By A.S. Mackey
How do you know when a book wants to be read?
The Edge of Everywhen brings readers face-to-page with this question and many more in this delightful new fantasy by A.S. Mackey. Also enchantment. Loss. Danger. Family. Hope. Redemption. Why everyone’s story matters. And a really, really good read!
Indeed, The Edge of Everywhen is a splendid romp through all things bookish, magic, and true. Clever and convincing without being Pecksniffian, The Edge of Everywhen is a literary tour de force any bibliophile will love. (If you’re not a dyed-in-the-ink bibliophile at the start of this charming novel, chances are you will be by the end.)
Narrated by a book – I kid you not – the story revolves around two recently orphaned siblings: Piper, age 13, and Phoenix, age 10. He communicates with his sister by numerical code a la The Giver. Phoenix also has a special gift. Among other things, he hears and responds to what others choose to ignore. Piper is a book lover par excellence who proves her pluck and spunk many times over.
When their father goes missing after taking a construction job overseas and their mother is killed in a tragic car crash, the children suddenly finds themselves at the estate of their Aunt Beryl, a virtual stranger. Happily, Aunt Beryl’s three dogs take to the children immediately as dogs so often do. Ditto the housekeeper and butler, the kindly Sofia and Mr. Greene. They radiate warmth as welcome as much as Aunt Beryl refrigerates stiff austerity. (Think Polar Ice Caps.)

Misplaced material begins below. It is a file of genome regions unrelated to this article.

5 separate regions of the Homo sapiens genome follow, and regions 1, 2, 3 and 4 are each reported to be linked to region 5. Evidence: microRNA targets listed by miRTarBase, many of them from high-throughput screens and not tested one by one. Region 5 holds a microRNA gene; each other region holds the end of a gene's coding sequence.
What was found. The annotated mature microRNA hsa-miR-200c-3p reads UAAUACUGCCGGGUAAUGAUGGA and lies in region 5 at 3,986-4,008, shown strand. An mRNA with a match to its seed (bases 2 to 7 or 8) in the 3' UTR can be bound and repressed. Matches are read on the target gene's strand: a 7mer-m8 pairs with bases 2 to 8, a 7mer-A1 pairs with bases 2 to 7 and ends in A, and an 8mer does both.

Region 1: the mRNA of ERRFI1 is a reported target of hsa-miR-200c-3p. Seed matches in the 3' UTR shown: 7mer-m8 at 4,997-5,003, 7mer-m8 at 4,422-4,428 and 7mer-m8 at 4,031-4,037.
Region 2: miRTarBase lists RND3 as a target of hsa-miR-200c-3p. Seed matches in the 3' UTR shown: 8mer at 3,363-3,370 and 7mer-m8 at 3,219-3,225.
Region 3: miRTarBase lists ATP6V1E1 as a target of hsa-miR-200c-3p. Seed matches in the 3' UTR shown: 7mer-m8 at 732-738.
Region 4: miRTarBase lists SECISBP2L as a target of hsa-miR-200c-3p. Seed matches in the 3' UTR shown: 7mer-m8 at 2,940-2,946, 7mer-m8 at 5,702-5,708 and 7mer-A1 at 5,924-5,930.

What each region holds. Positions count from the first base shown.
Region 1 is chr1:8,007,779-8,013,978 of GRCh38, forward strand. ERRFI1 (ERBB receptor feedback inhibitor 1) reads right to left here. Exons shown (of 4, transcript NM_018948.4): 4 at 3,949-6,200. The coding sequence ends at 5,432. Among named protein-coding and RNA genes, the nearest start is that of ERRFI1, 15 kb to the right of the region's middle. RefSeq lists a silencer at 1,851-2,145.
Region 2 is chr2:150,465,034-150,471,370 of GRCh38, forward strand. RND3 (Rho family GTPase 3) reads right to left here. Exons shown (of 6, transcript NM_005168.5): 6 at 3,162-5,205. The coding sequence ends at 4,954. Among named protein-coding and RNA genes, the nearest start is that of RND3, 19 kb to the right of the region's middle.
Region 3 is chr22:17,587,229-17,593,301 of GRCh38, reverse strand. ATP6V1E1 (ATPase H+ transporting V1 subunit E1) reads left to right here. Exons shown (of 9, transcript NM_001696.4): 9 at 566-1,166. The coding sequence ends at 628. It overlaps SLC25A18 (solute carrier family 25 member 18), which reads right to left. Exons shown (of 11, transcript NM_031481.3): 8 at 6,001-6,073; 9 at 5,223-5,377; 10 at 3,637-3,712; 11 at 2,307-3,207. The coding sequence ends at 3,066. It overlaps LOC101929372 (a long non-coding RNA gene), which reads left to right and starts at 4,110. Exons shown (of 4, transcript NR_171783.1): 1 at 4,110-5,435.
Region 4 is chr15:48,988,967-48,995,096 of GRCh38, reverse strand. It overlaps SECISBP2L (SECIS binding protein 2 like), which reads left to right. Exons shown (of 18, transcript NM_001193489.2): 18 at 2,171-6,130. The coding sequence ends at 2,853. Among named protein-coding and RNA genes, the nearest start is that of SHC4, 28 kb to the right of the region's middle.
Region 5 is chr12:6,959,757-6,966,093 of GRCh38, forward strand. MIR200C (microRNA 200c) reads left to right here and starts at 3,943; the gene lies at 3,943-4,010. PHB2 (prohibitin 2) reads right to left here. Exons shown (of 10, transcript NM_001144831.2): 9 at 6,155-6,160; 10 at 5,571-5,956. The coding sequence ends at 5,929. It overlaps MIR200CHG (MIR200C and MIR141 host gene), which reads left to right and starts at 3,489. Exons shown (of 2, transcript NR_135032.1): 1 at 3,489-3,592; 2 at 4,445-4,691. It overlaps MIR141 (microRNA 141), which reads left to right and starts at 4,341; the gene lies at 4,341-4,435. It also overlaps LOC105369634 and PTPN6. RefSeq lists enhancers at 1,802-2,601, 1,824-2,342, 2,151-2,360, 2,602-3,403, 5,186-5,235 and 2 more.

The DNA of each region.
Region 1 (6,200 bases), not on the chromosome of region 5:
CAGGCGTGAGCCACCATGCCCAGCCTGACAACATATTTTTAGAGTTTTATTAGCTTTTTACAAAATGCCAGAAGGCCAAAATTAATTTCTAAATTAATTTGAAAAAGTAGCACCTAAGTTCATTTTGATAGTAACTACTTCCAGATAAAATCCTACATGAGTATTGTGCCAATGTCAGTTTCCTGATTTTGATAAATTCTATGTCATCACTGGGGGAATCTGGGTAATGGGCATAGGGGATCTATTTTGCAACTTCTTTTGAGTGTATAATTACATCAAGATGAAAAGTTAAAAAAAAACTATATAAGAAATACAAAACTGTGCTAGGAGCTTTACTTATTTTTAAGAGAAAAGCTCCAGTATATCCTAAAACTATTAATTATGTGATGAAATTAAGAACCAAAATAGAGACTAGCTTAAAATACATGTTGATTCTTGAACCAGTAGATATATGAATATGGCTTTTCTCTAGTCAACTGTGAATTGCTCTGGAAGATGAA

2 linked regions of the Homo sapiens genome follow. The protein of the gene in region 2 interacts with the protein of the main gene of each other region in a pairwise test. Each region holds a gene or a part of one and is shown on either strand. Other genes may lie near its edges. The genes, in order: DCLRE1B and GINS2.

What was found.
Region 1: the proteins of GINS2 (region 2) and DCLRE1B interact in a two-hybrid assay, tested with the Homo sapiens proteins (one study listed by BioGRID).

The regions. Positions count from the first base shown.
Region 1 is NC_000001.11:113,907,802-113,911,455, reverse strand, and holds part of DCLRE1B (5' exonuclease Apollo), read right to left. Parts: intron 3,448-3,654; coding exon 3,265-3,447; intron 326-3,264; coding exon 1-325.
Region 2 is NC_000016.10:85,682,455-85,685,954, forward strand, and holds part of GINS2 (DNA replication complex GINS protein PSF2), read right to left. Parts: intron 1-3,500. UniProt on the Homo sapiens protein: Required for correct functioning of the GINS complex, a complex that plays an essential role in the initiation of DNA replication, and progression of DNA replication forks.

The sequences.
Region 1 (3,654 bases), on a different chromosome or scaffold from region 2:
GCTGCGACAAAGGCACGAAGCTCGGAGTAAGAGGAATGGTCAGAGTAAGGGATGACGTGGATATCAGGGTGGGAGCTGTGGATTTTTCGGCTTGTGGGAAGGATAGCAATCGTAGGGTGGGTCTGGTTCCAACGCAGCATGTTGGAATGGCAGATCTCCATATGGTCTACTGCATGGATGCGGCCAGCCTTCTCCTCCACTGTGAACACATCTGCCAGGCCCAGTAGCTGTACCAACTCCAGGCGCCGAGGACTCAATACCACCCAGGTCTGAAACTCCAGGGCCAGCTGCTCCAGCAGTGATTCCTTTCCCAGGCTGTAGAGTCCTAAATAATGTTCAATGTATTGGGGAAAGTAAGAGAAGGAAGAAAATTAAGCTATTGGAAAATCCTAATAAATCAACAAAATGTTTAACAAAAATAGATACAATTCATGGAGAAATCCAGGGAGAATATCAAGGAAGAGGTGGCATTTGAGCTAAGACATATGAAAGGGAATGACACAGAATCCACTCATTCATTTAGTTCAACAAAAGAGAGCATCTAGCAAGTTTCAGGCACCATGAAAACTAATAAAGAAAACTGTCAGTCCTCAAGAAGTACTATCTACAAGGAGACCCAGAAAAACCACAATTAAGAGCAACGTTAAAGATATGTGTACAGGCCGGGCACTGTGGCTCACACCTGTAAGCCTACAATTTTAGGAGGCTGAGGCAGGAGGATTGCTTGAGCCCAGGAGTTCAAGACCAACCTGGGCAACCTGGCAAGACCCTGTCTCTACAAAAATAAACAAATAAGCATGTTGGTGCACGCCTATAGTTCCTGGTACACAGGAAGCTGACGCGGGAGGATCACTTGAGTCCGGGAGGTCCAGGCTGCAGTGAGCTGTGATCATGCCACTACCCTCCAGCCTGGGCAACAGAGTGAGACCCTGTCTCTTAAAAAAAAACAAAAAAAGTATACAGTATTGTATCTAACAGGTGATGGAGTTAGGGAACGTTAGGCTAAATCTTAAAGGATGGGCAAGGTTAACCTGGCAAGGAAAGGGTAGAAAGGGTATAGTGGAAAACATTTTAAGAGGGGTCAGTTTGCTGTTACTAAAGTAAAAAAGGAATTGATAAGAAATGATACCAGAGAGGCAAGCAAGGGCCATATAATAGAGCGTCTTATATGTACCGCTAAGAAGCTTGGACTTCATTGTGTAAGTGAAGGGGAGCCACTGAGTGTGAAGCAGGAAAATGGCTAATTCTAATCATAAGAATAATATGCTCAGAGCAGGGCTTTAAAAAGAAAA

Struggling to adjust to “the new normal,” Piper and Phoenix stumble upon their aunt’s enormous library. It houses an impressive collection of classic books and is home to a special book. Meanwhile, to Piper’s horror, her aunt is determined to replace the priceless literary treasure trove with cheap fakes. And what’s up with her yellow life raft dreams?
Interwoven throughout the children’s story is another one. From far away. But you’ll have to get the book to find out more about that. While you’re at it, kindly remember peanut butter. Lavender and eucalyptus. Peppermint dreams. The age old question of why bad things happen to good people and It’s Not Fair!
Sturdy and Effervescent
Sturdy, solid writing combined with an effervescent imagination serve up a deliciously creative plot. Chapters are brief and easily digested, teeming with delightful allusions to well-loved literary classics. Characters are well-rounded and believable. The plot moves swiftly, like Secretariat rocketing around the final turn of the Belmont Stakes.
Readers will love becoming totally and completely submersed in a story or literary character who understands you in a way no one else can.
This book was so much fun in a Narnia and Inkheart-ish sort of way! Reading The Edge of Everywhen, you may even find yourself in a “thin place.” I didn’t want it to end.
Although tailored to middle schoolers, anyone who relishes the magic and mystery of books and all That Stuff will enjoy The Edge of Everywhen. As for me? Well, the next time I’m in the library I think I’ll close my eyes and listen. Because, Dear Reader, everyone’s story matters.
Mom and Kimber’s Score:
About A.S. Mackey:
“Allison Mackey’s debut book was a Steno pad full of poems, given to her parents as a gift when she was eight. She wrote her first sci-fi novel at age fifteen (it was horrid), but she still went on to solidify her love for creative writing with a degree in English literature from the University of Georgia. A member of the Shoals Writers Guild and the mother of three adult children, Allison lives in Florence, Alabama, where she and her husband are church planters and worship leaders.”